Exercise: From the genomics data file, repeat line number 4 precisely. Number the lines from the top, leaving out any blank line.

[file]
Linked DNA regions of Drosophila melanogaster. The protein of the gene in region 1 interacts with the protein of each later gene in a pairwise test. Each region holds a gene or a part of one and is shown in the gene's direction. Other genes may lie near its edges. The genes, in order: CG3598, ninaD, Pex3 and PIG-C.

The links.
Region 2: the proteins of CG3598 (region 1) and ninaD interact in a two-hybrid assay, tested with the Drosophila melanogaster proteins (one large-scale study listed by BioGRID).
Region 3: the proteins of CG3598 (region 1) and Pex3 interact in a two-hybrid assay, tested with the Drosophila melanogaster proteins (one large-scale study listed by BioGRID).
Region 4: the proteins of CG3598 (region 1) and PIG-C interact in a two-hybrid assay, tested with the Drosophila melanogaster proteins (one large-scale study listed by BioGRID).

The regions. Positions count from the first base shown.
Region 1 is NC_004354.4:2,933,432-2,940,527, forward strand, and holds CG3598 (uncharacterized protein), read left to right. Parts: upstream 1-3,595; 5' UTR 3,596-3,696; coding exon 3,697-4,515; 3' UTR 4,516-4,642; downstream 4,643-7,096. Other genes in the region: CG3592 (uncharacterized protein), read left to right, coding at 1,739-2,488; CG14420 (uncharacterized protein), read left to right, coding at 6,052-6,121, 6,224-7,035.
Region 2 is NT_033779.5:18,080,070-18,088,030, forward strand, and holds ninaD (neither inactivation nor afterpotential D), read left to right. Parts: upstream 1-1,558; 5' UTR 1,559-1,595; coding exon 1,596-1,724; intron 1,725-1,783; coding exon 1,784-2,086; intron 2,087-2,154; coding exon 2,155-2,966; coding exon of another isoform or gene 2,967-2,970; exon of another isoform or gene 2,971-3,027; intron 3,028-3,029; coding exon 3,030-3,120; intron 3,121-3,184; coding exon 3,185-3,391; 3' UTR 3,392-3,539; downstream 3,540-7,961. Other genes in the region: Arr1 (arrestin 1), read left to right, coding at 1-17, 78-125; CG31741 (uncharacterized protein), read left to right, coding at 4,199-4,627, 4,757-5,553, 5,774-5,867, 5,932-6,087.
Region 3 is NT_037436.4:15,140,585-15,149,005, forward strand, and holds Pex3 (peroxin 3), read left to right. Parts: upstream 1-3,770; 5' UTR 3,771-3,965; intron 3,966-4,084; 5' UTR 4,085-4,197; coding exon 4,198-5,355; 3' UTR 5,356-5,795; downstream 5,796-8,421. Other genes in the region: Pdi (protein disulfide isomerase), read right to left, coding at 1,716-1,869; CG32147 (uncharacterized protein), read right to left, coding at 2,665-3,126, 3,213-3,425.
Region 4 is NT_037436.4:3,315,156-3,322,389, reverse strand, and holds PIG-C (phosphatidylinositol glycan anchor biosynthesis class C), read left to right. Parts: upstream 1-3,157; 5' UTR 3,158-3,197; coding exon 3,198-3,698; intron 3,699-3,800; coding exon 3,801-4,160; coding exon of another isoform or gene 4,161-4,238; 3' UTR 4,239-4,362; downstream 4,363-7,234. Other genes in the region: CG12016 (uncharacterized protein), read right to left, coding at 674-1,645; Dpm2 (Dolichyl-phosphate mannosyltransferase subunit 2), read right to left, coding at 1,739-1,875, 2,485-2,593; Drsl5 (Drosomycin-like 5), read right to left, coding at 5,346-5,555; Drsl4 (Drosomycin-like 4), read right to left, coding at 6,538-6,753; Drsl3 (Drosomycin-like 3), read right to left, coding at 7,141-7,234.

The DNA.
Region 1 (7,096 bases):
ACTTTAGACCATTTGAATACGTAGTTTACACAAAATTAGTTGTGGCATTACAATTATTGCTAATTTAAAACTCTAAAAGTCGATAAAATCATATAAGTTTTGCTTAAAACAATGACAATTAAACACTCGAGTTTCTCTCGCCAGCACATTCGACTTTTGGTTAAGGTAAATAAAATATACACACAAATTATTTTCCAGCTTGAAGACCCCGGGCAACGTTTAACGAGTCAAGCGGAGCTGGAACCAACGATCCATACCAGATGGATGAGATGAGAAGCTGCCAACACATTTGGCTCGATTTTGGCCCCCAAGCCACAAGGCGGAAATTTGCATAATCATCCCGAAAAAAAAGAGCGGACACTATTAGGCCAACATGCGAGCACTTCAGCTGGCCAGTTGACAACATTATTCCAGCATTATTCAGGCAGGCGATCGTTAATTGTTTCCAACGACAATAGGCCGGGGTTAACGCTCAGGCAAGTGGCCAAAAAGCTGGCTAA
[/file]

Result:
Region 3: the proteins of CG3598 (region 1) and Pex3 interact in a two-hybrid assay, tested with the Drosophila melanogaster proteins (one large-scale study listed by BioGRID).